Kennard told CA: "Writing and filmmaking have never been long-term ambitions for me; in fact, on leaving school, my sole intention in life was to become a sheep farmer. However, as the financial pressures of sheep farming increased, I looked for new areas of ‘farm diversification.’ The documentry film, The Year of the Working Sheepdog, came first. Writing was merely a natural progression from there.
"My work is quite simply influenced by the environment in which I work and the animals, particularly the dogs, with which I work. I'm fortunate enough to work in one of the most beautiful areas of England, north Devon. With it's coastal heathland, rolling hills, and steep wooded valleys, the scenery is diverse and stunningly beautiful.
"My writing process entails hard work! I naturally want to be outside, and with a farm to run there are always a lot of jobs that need doing. So the hours spent bashing at the keys on the computer can be tortuous, but with the aid of ‘spell-check’ and ‘word count’ I get through!
"The most surprising thing I have learned as a writer is how much can be achieved with determination. Writing is something that I have adopted in order to maintain my family's existence, and with determination I've achieved the publication of two books. If you had asked me ten years ago whether or not I could achieve that, I would have said a certain ‘no.’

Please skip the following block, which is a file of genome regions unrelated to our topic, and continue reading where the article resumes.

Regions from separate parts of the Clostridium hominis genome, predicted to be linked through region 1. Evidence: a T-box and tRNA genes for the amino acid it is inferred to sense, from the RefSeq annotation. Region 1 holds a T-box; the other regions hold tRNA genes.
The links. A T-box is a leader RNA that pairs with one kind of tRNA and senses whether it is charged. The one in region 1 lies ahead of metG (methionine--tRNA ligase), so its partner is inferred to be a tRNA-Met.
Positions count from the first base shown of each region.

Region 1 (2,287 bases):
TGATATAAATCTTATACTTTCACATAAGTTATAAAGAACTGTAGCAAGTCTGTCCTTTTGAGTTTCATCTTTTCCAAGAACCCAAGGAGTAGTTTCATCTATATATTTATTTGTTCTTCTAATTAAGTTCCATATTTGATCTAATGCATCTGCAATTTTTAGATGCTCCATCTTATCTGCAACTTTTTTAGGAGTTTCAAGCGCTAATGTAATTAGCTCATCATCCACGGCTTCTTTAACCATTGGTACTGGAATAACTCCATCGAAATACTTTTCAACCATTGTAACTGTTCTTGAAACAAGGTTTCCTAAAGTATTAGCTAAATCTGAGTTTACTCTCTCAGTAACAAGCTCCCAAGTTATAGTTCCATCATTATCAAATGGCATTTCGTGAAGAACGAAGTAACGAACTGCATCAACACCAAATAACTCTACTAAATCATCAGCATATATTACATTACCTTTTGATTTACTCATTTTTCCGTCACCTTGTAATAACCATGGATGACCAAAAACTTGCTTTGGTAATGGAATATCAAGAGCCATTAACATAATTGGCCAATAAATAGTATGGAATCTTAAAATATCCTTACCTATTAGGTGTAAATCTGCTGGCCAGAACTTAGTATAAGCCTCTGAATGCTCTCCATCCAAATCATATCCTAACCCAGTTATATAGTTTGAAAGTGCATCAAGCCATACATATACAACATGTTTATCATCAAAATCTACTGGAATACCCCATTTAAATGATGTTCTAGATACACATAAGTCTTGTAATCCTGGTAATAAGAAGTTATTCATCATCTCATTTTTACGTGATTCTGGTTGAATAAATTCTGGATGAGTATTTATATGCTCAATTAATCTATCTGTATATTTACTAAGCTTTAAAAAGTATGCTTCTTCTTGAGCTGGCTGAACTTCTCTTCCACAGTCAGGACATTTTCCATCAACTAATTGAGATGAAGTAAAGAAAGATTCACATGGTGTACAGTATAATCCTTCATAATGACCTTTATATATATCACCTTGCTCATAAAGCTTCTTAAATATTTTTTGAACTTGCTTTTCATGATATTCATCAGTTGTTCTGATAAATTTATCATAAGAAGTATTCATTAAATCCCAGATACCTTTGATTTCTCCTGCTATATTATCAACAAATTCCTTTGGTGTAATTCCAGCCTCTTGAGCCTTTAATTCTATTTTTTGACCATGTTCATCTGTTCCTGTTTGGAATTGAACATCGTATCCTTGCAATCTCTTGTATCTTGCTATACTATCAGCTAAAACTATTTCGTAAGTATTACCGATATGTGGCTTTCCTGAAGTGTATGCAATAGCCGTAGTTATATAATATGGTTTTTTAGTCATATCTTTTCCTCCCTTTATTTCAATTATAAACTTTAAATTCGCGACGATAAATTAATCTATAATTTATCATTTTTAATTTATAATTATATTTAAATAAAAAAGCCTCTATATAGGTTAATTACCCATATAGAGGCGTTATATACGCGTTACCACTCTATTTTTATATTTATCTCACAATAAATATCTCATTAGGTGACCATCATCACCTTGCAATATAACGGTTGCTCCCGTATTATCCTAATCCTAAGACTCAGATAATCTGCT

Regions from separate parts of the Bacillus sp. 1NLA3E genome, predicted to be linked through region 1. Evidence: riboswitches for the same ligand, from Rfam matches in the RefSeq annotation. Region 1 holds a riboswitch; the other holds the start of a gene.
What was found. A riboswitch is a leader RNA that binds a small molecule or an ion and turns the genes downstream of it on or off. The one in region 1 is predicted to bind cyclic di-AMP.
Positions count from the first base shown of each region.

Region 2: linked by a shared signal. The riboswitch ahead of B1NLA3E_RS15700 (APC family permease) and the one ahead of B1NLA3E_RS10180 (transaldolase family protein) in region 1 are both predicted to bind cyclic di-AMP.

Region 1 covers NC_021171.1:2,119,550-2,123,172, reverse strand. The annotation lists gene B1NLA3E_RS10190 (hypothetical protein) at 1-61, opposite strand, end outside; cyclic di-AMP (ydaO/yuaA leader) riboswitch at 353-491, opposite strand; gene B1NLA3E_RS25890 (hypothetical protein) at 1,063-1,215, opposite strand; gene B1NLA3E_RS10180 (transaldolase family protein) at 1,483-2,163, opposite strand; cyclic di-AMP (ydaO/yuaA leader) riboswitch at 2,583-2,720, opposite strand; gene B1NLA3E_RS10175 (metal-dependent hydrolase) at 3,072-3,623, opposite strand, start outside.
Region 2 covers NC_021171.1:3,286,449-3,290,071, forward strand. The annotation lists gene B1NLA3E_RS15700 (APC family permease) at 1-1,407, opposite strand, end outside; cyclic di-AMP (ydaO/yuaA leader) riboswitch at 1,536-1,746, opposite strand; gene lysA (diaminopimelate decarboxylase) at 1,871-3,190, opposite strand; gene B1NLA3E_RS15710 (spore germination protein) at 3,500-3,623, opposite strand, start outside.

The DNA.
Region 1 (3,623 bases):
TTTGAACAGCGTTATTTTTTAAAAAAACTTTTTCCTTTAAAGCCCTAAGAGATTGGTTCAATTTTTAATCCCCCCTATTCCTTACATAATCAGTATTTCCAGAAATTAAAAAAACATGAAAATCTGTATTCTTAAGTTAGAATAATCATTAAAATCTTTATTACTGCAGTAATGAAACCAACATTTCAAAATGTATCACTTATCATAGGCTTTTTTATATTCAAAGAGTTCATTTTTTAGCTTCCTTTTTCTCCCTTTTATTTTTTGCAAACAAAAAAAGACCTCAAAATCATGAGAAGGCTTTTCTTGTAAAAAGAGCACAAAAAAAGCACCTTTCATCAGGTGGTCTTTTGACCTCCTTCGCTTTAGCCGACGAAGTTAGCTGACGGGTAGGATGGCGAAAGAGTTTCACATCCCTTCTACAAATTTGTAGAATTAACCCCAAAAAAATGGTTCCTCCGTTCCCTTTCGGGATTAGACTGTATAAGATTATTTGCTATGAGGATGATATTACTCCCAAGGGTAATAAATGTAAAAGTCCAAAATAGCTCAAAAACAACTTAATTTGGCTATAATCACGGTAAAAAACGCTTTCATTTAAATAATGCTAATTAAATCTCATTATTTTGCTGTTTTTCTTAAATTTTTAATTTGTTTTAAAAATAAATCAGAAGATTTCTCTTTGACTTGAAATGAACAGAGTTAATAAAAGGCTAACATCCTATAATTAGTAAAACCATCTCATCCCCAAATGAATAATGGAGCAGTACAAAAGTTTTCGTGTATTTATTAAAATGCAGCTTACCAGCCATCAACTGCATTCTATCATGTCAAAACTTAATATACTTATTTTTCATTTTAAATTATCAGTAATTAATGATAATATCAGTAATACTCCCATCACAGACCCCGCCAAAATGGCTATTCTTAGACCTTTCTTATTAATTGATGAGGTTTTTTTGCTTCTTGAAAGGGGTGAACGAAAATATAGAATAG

"I find it very difficult to comment on my own work, mainly because by the end of the writing or filmmaking process, I'm so focused on the minutia that it's impossible for me to look at the overall picture. However, if I had to pick a favorite book of mine, it would be The Dogs of Windcutter Down for its reflection of the ‘light at the end of the tunnel’ in the post-foot-and-mouth-disease era.
"I hope that my books help improve understanding of the countryside in England. We live in an era when the very need for farming is being questioned, and the countryside is seen more and more as a recreation area for urban masses. If my books help a few people to understand the reality of farming in the twenty-first century, then the time spent writing will be time well spent."
BIOGRAPHICAL AND CRITICAL SOURCES:
Kennard, David, A Shepherd's Watch: Through the Seasons with One Man and His Dogs, Headline (London, England), 2004, Thomas Dunne Books (New York, NY), 2005.
Kennard, David, The Dogs of Windcutter Down: One Shepherd's Struggle for Survival, Headline (London, England), 2005, Thomas Dunne Books (New York, NY), 2007.
Farmers Weekly, November 2, 2001, John Burns, "Dog's Life of Beauty," p. 10.
Kirkus Reviews, December 1, 2006, review of The Dogs of Windcutter Down, p. 1207.
Library Journal, February 1, 2007, Florence Scarinci, review of The Dogs of Windcutter Down, p. 90.
Publishers Weekly, December 11, 2006, review of The Dogs of Windcutter Down, p. 54.
David Kennard Home Page,http://shepherdanddogs.co.uk (November 27, 2007).